This is stance goals right here. Deliveries for the all-new Lexus LS only began a few weeks ago in Japan, but within a couple of days of that happening there was already one example sitting low on aftermarket wheels at the StanceNation Japan G Edition event in Odaiba.
The award for the fastest LS lowering and wheel swap goes to Lexon, which as its name suggests, takes its Lexus business very seriously.
The car in question is an LS 500h model, which features a 295hp Atkinson-cycle V6 engine paired to an electric motor that delivers an additional 178hp. Because hybrids are complex things, that doesn’t necessarily mean the car puts out 473hp, but it’s not too far from it. There’s definitely more power on tap than what the 416hp twin-turbo 3.5-litre V6 LC 500 develops, although one is tuneable and one isn’t.
Given there was only two days to work on the car between receiving it and the StanceNation event, Lexon didn’t really have time to tackle the exterior. However, it’s something that’s coming up next with the usual tasteful carbon and FRP accents that they specialize in.
What they did was fit a controller to override the stock air suspension and allow the bags to be aired out, thus effectively setting the massive luxury limo at a more eye-pleasing ride height.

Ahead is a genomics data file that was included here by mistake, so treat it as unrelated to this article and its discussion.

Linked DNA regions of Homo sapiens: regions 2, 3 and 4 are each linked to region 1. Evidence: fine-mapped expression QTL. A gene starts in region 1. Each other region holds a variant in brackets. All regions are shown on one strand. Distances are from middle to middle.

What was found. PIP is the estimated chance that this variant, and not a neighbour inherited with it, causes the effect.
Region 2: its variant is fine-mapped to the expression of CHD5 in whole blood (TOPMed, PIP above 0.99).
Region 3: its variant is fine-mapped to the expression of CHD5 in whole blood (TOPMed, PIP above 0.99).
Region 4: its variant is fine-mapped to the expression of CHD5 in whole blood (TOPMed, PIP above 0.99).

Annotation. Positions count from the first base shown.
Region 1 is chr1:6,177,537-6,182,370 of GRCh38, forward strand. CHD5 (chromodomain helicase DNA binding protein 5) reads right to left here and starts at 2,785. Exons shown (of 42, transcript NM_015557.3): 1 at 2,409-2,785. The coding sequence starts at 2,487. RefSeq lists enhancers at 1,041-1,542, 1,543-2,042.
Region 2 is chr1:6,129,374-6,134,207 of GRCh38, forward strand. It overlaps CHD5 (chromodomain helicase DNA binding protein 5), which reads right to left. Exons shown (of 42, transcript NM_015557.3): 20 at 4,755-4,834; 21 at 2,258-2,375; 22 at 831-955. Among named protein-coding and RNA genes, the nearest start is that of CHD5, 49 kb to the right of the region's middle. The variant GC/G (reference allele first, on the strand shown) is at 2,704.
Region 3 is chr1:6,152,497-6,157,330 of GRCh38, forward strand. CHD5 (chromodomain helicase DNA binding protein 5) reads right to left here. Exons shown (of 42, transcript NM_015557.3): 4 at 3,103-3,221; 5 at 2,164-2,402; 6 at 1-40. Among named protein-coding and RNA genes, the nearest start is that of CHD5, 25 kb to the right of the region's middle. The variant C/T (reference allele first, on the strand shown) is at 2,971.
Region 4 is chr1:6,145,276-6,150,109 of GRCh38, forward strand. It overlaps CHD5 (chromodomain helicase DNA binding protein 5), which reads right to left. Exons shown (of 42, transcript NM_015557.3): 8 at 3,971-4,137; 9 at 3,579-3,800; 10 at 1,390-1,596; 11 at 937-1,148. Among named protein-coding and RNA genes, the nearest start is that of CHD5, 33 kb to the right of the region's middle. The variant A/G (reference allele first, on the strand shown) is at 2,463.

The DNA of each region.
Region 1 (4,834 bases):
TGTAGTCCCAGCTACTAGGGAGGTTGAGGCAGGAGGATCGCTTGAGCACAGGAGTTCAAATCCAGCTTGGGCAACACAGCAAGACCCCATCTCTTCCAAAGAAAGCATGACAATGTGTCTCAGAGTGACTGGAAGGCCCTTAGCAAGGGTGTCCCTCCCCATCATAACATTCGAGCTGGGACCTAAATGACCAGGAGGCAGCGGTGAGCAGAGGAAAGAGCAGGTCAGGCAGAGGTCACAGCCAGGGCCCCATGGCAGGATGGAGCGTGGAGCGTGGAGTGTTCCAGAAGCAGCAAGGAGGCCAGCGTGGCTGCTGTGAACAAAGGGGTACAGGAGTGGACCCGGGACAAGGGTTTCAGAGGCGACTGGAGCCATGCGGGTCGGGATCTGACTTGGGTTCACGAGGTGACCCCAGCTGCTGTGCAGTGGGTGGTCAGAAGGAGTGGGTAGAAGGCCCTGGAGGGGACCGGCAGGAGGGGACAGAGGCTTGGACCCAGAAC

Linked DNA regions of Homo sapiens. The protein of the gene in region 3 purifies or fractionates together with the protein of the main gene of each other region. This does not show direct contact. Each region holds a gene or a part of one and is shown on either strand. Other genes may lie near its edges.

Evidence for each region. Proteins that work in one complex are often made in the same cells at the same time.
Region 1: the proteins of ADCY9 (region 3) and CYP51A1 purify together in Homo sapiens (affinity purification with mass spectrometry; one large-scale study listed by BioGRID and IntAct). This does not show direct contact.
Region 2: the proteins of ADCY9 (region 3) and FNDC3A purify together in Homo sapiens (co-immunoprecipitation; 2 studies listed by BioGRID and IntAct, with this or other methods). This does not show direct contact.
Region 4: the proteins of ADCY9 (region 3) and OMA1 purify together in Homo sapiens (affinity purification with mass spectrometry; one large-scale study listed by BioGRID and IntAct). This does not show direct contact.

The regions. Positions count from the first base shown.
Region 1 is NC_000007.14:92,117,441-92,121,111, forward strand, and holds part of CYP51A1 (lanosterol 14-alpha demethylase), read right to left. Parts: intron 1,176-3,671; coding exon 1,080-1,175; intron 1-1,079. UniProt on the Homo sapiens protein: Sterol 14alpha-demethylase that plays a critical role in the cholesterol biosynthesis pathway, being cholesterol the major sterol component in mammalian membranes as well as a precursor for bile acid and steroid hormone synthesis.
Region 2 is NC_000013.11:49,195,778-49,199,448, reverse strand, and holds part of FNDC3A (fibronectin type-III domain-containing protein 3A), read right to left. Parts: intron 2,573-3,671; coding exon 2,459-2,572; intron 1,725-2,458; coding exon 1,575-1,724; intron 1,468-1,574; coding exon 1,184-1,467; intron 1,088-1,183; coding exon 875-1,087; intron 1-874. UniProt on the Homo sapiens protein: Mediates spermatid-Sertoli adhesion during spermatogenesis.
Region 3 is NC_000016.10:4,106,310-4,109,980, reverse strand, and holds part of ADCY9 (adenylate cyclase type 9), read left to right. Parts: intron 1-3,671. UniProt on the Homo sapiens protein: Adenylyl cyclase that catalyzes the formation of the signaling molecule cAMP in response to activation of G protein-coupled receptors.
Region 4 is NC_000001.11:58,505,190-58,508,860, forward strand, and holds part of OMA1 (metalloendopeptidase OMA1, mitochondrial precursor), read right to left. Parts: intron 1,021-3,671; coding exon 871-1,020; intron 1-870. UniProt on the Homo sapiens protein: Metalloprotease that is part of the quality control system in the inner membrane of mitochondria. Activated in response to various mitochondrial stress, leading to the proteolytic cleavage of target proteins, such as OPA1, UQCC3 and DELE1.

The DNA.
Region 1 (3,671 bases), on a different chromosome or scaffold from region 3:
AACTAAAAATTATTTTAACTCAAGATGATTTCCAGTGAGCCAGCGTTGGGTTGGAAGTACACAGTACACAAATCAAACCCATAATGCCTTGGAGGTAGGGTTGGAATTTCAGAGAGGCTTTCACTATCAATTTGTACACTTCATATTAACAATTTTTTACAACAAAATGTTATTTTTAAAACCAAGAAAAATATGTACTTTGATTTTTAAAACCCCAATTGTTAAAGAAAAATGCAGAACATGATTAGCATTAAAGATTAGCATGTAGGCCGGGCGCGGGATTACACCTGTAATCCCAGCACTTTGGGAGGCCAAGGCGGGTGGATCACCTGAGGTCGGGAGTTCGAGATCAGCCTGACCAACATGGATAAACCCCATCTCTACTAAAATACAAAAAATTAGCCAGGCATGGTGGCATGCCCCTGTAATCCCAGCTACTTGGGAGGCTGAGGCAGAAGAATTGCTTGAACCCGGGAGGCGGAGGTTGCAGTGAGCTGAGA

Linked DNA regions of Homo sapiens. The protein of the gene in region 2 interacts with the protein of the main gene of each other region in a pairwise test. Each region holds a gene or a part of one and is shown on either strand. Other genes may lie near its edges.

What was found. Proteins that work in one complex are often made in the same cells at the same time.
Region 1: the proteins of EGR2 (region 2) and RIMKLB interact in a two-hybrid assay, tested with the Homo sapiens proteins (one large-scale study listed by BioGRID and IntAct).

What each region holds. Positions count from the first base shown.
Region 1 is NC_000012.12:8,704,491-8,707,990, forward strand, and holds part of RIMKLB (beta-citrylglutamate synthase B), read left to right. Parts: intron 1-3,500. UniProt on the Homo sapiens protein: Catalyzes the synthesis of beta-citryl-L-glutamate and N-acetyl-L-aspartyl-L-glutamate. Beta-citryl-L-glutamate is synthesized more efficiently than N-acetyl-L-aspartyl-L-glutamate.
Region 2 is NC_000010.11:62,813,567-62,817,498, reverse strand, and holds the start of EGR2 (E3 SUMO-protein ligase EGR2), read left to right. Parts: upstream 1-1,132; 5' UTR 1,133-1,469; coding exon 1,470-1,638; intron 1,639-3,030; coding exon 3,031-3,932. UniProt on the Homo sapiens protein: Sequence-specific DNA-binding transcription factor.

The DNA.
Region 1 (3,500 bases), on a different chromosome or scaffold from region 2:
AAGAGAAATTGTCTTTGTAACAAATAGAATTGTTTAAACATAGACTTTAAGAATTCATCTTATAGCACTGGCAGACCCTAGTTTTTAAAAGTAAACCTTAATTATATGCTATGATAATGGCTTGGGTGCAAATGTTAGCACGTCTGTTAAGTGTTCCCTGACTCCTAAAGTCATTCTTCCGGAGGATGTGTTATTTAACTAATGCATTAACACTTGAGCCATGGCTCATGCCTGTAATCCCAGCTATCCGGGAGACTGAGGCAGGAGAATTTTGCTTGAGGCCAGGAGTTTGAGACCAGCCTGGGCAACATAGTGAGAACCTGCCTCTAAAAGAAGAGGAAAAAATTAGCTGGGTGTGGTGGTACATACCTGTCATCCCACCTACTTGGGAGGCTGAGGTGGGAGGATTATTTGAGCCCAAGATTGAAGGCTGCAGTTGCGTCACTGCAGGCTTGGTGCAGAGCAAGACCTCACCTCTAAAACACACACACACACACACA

On top of that, a set of RAYS Volk Racing G25Edge forged wheels in 22×9-inch sizing give this F Sport variant of the LS a proper sports feel.
I think it turned out looking damn good, and we can look at this as a small preview of things to come once other outfits go even wilder on the base car.
With less than a few weeks before Tokyo Auto Salon opens the doors to its 2018 event, I’m sure there’s a scramble going on right now to get aero parts and kits ready to be shown to the world.
But you know what I’m taking away from this? It’s got nothing to do with the LS, or stance for that matter. It’s that Lexus is finally embracing turbocharging. With the LS 500 developing 416hp from a V6 and the upcoming LC F promising over 600hp, we will finally have powerful Japanese cars to match German and other European offerings.
Could this be a glimpse at a possible rebirth of proper Japanese performance cars? I for one hope so!
Dino Dalle Carbonare